MV-22: General Trautman, your job is on Line 1…

by Craig Hooper on July 23, 2010

According to this DOD Buzz article, Lt. General George J. Trautman III voiced his frustration that MV-22 Osprey readiness rates in Afghanistan had topped out at “roughly 70 percent.” Glad to see Trautman get frustrated. As a taxpayer, I am too. I expect better performance from brand-new aircraft.

According to the DOD Buzz piece, Trautman blamed the low readiness rates on, “incredibly fine dust and the fact that parts for the Ospreys must make incredibly long and expensive trips to get to

the front.”

Well, aside from the fact that 5th Bombay Native Infantry Lt. Henry Pottinger documented Afghan sand issues as early as 1810 and the MV-22 program had years to prepare for the Afghan logistics challenge, deployed MV-22 readiness rates (using data Trautman offered Congress earlier this year) have gone unchanged–regardless of whether the MV-22s were in Iraq or at sea–a watery locale where there is, presumably, a little less dust than in Afghanistan. Sand and supply ain’t the problem.

Read Trautman’s March 2010 testimony before the House Armed Services subcommittee on Seapower and Expeditionary Forces. He said:

“Fleet wide, our Block B combat deployable aircraft averaged approximately 60 percent mission capable (MC) in Continental United States (CONUS) for 2009. With focused logistical support provided to our deployed aircraft, however, we average nearly seven of ten aircraft available on a daily basis in Afghanistan. This compares favorably with the 71.6 percent availability over 18 months of operations in Iraq, and 71.0 percent availability for aircraft in the 22nd MEU.”

Deployment availability has, for years, been stuck in the 70% range–and, due to “aggressive sparing” the readiness rates for the CONUS MV-22 fleets can’t break 60%? (I mean, “approximately 60 percent”? For the Block B’s only? The old training birds must be doing horribly…)

Look. Trautman has complained about the impact of long logistics chains and harsh operating environments since the Osprey was first deployed in 2007. The fact that the MV-22 readiness rates have not changed suggest Trautman is, in regards to the MV-22 program, completely ineffective.

America is at war. It is high time for the Marine Corps to shut up and deal with these unacceptable MV-22 readiness rates–whether it is the sand, the logistical chain or the MV-22 platform itself. We’ve not seen a substantive readiness improvement in years (And…while we’re at it…Does the MV-22 still cost more than $11,000 dollars per flying hour to operate?).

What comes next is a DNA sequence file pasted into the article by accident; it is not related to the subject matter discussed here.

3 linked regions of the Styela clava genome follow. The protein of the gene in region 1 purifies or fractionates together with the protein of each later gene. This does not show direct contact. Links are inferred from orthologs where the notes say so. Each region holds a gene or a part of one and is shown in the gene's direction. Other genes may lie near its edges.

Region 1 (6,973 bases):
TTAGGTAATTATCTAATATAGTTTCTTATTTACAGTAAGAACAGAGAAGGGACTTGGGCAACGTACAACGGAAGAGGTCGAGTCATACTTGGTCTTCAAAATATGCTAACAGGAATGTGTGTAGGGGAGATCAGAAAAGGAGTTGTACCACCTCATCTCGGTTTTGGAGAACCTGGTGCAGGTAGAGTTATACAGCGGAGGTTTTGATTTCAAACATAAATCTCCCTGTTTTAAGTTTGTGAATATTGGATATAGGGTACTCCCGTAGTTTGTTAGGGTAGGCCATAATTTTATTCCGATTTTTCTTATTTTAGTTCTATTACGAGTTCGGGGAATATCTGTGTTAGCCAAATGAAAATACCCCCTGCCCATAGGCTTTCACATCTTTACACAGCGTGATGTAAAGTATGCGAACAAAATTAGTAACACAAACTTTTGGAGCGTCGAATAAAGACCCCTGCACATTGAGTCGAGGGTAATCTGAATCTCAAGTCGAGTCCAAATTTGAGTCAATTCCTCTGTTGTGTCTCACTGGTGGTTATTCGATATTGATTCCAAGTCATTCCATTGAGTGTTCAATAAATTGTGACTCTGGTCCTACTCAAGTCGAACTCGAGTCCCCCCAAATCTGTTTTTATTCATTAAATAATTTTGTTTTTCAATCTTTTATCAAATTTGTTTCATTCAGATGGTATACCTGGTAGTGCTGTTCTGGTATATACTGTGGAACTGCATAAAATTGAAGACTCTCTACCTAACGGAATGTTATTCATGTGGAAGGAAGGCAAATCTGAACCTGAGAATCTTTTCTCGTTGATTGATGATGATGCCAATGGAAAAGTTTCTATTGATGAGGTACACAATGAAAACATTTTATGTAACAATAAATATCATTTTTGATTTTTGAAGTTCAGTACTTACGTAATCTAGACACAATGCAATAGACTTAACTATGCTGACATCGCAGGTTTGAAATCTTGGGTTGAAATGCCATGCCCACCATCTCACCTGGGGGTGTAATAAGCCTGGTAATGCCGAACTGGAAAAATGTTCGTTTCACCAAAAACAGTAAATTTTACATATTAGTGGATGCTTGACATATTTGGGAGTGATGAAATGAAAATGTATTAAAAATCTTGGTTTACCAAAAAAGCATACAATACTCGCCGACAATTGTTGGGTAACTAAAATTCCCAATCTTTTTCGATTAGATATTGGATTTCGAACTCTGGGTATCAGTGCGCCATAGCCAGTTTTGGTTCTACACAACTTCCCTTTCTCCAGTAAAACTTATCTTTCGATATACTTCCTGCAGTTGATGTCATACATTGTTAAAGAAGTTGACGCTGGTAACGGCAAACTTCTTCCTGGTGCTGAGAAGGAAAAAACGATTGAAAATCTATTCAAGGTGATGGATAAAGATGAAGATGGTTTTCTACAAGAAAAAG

But the buck has gotta stop someplace.

General Trautman needs to fix the MV-22 program fundamentals.

Or we taxpayers suggest SECDEF Gates fire Lt. General Trautman and find somebody who can.

{ 3 comments… read them below or add one }

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Craig Hooper July 26, 2010 at 2:47 am

Blacktail–In the General’s defense, I think he was celebrating the 100th Osprey produced (as in total–those built for development, testing, the Air Force and the Corps) versus the total number yet delivered to the Marine Corps.

The General has been very effective in meeting self-imposed deadlines. When he said the Ospreys were going to the ‘Stan by date X, they got there. When he said they were going to have a gun in the ‘Stan, they did. When he said he’d debrief about the first Osprey deployment in Iraq, he did. Wish he’d focused more on reliability/maintenance.

The supply chain thing has not gotten better since 2007–when they went to war with a ton of extra parts and extra maintainers from the company. MC rates are going down, not up. But…it’s the super low CONUS MC rates that surprise me…We can’t cannibalize 40% of the fleet to keep 7 of ten deployed birds operating. If we’re “aggressively sparing” at such a rate, how in the hell are we going to deploy a second squadron and hope that it will have anywhere near 70% MC?

Blaming the low MC rates on the sand and supply chain don’t cut it. That’s not leadership…it’s aiding and abetting poor performance.


Blacktail July 24, 2010 at 7:13 am

Remember what Aviation Week reported in January? Gen. James Conway (USMC Commandant) openly stated that the readiness rates of V-22s in Afghanistan were “…rising steadily through the 70 percent and 80 percent range…”, and that they were “…on that trajectory…” to “…’climb the ladder to the 90 percent’ range…”.

For those that forgot, here’s it is;

Assuming he wasn’t telling a bald-faced LIE about the V-22’s readiness rates “…rising steadily through the 70 percent and 80 percent range…”, it seems that sustained operations have caused it’s readiness rate “trajectory” to do a U-turn.

Then again, knowing Trautman, it likely is a lie after all. Let’s not forget how he stated in testimony before Congress on May 23, 2009 that “We have accepted delivery of 91 Ospreys, a quarter of our program objective of 360 aircraft.”;

…even though he had attended the ceremony for the 100th V-22 delivered! Does the photo in this story look familiar to you?;


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